Front gunner: Flt Sgt Victor Hill
Early in May 1943, not much more than a week before the Dams Raid was due to take place, a decision was taken to replace David Maltby's front gunner, probably for unknown disciplinary reasons. With the operation so close, an experienced gunner was needed to step into the breach, and Victor Hill was hurriedly summoned from 9 Squadron at RAF Bardney.
Unlike the rest of David Maltby’s crew, Victor Hill had plenty of operational experience. He had ﬂown 22 operations on Lancasters between October 1942 and March 1943, and had taken part in some of the war’s most famous raids, including the daylight raid on the Schneider works at Le Creusot in France.
Victor Hill had been born in Gloucestershire in 1921. He was an only child, the son of Harry and Catherine Hill, who both worked at Berkeley Castle. He was brought up on the castle estate and went to the local school. After leaving school, he also worked at the castle, as a gardener, where he met a girl called Evelyn Hourihane. They were married in 1941 at about the time he joined the RAF. Evelyn came from the Rhondda in South Wales, and she moved back to Wales to be near her parents while Vic was away in the RAF, soon after their daughter Valerie was born.
Vic had been in groundcrew when he ﬁrst joined up, but volunteered for aircrew and trained as a gunner when the heavy bombers began to arrive and there were many more chances to ﬂy. His ﬁrst posting was to 9 Squadron in August 1942, round about the time it was posted to Waddington and converted to Lancasters from Wellingtons. He joined a crew piloted by Sgt Charles McDonald, a Canadian, and ﬂew most of his operations with them. Two members of this crew, Cyril Paley and Max Coles, alive and well and living respectively in Yorkshire and Montreal, Canada, remember him as a brave and popular member of the crew.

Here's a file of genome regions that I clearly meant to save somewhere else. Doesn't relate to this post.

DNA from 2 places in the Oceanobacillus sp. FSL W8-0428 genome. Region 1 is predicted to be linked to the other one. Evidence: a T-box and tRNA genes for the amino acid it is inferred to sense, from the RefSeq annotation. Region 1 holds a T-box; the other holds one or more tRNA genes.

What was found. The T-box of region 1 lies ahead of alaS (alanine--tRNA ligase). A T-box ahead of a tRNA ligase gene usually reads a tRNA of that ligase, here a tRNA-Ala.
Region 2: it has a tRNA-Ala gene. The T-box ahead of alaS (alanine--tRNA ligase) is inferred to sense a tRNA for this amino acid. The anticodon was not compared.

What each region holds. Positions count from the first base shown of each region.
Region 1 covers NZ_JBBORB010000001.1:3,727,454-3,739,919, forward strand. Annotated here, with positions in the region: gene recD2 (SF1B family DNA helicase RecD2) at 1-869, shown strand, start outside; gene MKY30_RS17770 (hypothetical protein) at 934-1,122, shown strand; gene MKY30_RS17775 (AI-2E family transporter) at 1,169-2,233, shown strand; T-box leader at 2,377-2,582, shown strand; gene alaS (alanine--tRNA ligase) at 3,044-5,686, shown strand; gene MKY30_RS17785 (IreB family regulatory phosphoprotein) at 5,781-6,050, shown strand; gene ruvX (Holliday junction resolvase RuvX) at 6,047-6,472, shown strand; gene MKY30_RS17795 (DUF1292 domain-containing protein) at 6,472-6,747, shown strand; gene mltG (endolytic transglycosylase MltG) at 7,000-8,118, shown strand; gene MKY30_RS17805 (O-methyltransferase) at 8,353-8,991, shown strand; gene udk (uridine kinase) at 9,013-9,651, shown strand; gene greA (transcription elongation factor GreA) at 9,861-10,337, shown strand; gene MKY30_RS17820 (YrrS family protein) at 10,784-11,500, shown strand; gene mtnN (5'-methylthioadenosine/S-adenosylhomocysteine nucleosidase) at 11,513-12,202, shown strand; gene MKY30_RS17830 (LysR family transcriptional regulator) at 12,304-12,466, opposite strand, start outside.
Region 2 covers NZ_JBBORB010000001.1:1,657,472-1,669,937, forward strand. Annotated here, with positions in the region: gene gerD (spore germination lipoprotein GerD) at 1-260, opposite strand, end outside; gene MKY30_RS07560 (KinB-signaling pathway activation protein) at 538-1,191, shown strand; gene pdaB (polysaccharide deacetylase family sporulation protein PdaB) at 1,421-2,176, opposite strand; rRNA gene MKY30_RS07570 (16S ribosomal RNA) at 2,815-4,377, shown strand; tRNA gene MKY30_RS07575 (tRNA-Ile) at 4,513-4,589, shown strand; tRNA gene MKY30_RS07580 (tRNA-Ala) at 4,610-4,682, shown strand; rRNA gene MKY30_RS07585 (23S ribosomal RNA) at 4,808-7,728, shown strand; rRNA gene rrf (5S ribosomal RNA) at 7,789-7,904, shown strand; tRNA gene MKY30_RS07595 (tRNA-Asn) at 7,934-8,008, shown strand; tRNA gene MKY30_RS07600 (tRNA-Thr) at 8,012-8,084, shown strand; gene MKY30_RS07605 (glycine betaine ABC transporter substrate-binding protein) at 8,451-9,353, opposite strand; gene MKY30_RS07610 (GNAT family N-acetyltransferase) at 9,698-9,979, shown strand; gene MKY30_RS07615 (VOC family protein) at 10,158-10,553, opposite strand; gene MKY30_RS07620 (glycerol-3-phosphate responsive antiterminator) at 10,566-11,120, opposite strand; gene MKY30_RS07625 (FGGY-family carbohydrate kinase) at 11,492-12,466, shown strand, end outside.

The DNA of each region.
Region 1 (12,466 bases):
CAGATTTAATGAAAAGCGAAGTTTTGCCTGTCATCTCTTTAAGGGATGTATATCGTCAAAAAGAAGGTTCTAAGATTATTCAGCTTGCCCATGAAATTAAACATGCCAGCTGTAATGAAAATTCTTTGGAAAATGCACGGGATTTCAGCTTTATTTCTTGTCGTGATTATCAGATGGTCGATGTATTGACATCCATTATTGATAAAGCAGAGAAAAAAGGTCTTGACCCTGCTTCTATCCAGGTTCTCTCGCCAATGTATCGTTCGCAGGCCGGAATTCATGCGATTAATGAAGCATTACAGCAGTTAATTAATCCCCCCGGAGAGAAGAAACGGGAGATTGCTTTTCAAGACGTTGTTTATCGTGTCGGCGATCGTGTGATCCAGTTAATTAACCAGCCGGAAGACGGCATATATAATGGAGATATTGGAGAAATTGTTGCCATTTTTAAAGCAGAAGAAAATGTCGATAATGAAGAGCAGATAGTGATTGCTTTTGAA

In mid February 1943, most of this crew moved on to 83 Squadron, but Vic was left behind as a spare gunner and ﬂew on his last operation in 9 Squadron on 8 March, with Sgt Doolan as the pilot. With 22 operations under his belt, Vic must have been thinking that he would ﬁnish a complete tour in the next two or three months. As he made his way to Scampton in early May, he surely didn’t realise how signiﬁcant his next operation would be.
Sgt Victor Hill, in his 9 Squadron crew, late 1942. Left to right: Sgt Frank Charlton, flight engineer; Flt Sgt Cyril Paley, bomb aimer; Flt Sgt Maxwell Coles, wireless operator; Sgt Victor Hill, mid-upper gunner; Flt Sgt Victor Nunn, navigator; Plt Off Charles McDonald, pilot; Flg Off John Crebbin, rear gunner; Picture: Joe Paley.
Victor Hill, 1942. Picture: Valerie Ashton.